The Regional Transportation Commission of Southern Nevada plans to begin construction this year on its $250-million Maryland Parkway Bus Rapid Transit project in Las Vegas, RTC officials announced May 28. The transit agency says the improvements are needed to provide better accessibility, safety and comfort for people who travel through the corridor, which accommodates about 35,000 vehicles and 9,000 transit riders daily.

Plans by GCW Engineering Inc., Las Vegas, call for a 12.5-mile parkway corridor between the South Strip Transit Terminal and the Las Vegas Medical District. 

Maryland_Parkway_BRT_map.jpgMap courtesy Regional Transportation Commission of Southern Nevada

Maryland Parkway currently has three lanes in each direction plus a center left-turn lane. The project would reconfigure the road to have a shared bus and bicycle lane on the outside in both directions, and replace portions of the center lane with a median.

RTC also plans to build 42 transit shelters and platforms, widen sidewalks, upgrade pedestrian crossings and replace signals. 

Construction will be phased, toward completion in 2026. Officials recently awarded a $129.8-million contract to Las Vegas Paving Corp. for construction of the portion of the project within Las Vegas. Another contract covering work in Clark County is scheduled to be awarded in July.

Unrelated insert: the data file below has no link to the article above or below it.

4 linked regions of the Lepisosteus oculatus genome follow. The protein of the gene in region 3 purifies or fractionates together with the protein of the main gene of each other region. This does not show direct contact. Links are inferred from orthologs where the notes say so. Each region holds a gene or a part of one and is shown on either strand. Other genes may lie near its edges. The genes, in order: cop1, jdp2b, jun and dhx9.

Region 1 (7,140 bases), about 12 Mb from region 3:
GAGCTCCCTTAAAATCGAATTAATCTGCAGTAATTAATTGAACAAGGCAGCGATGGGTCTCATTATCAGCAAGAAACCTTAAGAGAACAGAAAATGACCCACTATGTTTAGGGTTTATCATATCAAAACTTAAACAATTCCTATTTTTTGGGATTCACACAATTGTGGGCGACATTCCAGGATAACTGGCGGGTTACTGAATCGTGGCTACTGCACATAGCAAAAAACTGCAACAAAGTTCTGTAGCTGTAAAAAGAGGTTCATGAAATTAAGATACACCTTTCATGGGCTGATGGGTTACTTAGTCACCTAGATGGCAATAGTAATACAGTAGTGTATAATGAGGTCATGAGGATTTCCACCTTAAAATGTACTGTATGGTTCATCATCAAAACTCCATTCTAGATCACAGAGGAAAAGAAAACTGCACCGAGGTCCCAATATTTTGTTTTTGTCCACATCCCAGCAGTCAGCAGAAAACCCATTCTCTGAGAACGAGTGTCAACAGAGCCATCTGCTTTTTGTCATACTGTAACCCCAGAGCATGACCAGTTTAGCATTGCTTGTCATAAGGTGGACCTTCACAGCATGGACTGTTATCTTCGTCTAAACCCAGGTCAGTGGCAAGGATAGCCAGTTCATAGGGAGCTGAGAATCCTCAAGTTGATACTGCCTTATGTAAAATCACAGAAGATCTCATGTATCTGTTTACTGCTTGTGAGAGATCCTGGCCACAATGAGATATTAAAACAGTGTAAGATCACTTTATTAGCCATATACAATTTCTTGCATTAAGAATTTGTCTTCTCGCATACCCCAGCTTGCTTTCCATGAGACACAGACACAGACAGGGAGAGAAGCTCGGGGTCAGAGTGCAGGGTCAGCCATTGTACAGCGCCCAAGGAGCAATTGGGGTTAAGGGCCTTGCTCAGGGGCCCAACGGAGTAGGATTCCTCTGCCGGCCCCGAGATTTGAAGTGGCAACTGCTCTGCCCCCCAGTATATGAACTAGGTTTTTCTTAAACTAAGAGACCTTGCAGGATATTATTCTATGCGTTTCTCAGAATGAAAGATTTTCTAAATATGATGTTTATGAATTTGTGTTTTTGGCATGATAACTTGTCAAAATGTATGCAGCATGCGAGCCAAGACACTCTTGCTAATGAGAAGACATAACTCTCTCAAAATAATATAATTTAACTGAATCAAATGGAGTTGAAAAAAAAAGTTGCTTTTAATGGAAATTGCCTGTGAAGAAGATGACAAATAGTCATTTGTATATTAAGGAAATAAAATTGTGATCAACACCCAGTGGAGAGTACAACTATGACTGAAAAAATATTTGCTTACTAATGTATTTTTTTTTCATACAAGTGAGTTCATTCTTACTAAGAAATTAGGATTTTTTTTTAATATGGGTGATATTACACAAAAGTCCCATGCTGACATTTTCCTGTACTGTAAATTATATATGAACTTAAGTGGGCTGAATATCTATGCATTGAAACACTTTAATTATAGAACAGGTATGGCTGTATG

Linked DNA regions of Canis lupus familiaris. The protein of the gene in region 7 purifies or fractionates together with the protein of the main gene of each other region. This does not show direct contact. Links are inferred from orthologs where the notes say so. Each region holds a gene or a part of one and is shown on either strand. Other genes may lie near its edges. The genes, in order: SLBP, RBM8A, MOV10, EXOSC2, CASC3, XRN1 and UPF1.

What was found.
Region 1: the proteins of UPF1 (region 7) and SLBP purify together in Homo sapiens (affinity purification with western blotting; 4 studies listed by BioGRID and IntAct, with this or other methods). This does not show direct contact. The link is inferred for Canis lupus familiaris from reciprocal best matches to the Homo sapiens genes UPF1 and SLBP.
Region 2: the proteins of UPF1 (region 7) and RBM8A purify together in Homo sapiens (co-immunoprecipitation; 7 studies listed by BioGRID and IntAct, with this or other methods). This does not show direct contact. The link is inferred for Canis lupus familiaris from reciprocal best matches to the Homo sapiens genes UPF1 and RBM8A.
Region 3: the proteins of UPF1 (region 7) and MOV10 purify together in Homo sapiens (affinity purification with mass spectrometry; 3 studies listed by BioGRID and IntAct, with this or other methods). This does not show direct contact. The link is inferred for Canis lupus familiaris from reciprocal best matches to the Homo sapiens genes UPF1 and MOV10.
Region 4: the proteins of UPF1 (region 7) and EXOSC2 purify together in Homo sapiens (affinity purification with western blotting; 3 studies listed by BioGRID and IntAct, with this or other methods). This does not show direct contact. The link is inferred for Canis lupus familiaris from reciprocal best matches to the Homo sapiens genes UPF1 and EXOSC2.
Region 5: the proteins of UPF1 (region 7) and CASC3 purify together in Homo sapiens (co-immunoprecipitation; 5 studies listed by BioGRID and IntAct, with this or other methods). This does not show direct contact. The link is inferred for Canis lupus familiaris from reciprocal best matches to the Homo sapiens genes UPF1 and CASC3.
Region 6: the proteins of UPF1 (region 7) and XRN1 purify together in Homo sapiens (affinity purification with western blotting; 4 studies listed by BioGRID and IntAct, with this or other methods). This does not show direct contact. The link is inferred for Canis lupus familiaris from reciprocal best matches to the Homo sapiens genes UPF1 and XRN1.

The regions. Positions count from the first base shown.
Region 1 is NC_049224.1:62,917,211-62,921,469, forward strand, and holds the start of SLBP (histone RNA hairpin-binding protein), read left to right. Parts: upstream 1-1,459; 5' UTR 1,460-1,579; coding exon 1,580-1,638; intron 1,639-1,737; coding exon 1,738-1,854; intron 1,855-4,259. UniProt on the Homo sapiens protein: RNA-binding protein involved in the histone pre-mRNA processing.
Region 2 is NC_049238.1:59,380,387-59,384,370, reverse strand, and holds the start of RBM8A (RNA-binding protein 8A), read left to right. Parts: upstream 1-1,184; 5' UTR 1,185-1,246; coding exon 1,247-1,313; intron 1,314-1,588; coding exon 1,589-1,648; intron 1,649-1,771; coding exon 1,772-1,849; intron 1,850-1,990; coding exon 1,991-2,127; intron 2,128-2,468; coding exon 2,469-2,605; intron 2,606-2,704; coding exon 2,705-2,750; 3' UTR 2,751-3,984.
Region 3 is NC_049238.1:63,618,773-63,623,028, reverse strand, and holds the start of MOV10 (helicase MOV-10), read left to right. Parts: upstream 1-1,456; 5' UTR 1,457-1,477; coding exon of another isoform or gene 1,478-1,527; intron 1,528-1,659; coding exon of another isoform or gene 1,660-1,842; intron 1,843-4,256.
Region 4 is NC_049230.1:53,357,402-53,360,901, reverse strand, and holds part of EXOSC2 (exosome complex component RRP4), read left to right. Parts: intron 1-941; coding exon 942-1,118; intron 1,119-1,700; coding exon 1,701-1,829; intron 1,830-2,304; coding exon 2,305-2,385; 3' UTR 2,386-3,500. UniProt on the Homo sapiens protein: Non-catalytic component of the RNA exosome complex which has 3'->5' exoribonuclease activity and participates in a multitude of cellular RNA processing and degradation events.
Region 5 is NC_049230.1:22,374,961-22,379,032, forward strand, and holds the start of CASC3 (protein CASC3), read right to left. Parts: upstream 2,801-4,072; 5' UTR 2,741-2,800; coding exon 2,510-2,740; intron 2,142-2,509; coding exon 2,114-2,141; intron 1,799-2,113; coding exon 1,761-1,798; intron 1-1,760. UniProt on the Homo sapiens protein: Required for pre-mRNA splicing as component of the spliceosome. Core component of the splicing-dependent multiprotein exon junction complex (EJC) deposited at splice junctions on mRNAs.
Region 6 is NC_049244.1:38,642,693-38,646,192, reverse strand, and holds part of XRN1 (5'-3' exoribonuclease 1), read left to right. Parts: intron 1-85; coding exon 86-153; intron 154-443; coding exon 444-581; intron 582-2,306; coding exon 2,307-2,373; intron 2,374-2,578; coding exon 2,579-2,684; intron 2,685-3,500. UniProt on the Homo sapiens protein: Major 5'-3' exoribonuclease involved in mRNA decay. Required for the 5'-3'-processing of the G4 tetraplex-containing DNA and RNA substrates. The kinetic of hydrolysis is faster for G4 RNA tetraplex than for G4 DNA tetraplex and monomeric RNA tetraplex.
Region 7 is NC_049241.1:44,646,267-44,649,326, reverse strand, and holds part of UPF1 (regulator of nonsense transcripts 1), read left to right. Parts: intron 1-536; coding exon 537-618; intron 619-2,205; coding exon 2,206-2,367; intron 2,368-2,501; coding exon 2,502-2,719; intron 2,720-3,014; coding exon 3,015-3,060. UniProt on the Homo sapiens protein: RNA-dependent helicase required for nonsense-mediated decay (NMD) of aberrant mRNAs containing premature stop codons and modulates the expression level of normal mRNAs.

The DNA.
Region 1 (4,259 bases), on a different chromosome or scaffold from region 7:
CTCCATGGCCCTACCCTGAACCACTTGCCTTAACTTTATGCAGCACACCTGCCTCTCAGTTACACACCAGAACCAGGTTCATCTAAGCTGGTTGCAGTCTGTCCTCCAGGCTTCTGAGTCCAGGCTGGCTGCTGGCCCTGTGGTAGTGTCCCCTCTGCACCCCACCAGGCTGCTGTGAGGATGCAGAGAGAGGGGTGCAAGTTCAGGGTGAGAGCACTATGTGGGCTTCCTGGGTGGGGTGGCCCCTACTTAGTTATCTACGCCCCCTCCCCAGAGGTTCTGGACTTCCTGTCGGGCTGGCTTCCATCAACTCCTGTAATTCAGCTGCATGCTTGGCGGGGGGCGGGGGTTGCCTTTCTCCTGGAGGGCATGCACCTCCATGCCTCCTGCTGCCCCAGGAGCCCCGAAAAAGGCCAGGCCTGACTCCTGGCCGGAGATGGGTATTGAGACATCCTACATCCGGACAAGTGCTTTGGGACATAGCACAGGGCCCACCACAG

The improvements would include priority signals for buses, which would allow service to run along the corridor 24/7, coming as frequently as every 12 minutes during the daytime Monday through Saturday, and every 15-30 minutes at night, according to Federal Transit Administration (FTA) records. There are 25 transit connections along the route. 

The work also is expected to have other benefits, such as providing new opportunities for economic development in the area and creating “a stronger sense of identity for Maryland Parkway,” M.J. Maynard, CEO of RTC, said in a statement.

“And at the same time, the use of hydrogen fuel cell electric buses throughout the corridor will provide a faster, environmentally friendly transportation option,” she said. 

The FTA is helping fund the work with a $149.9-million grant it awarded to RTC in April. In a statement, U.S. Transportation Secretary Pete Buttigieg touted the “cleaner, better, faster commute” the project is expected to help deliver for 63,000 residents and the more than 100,000 people who work in the area.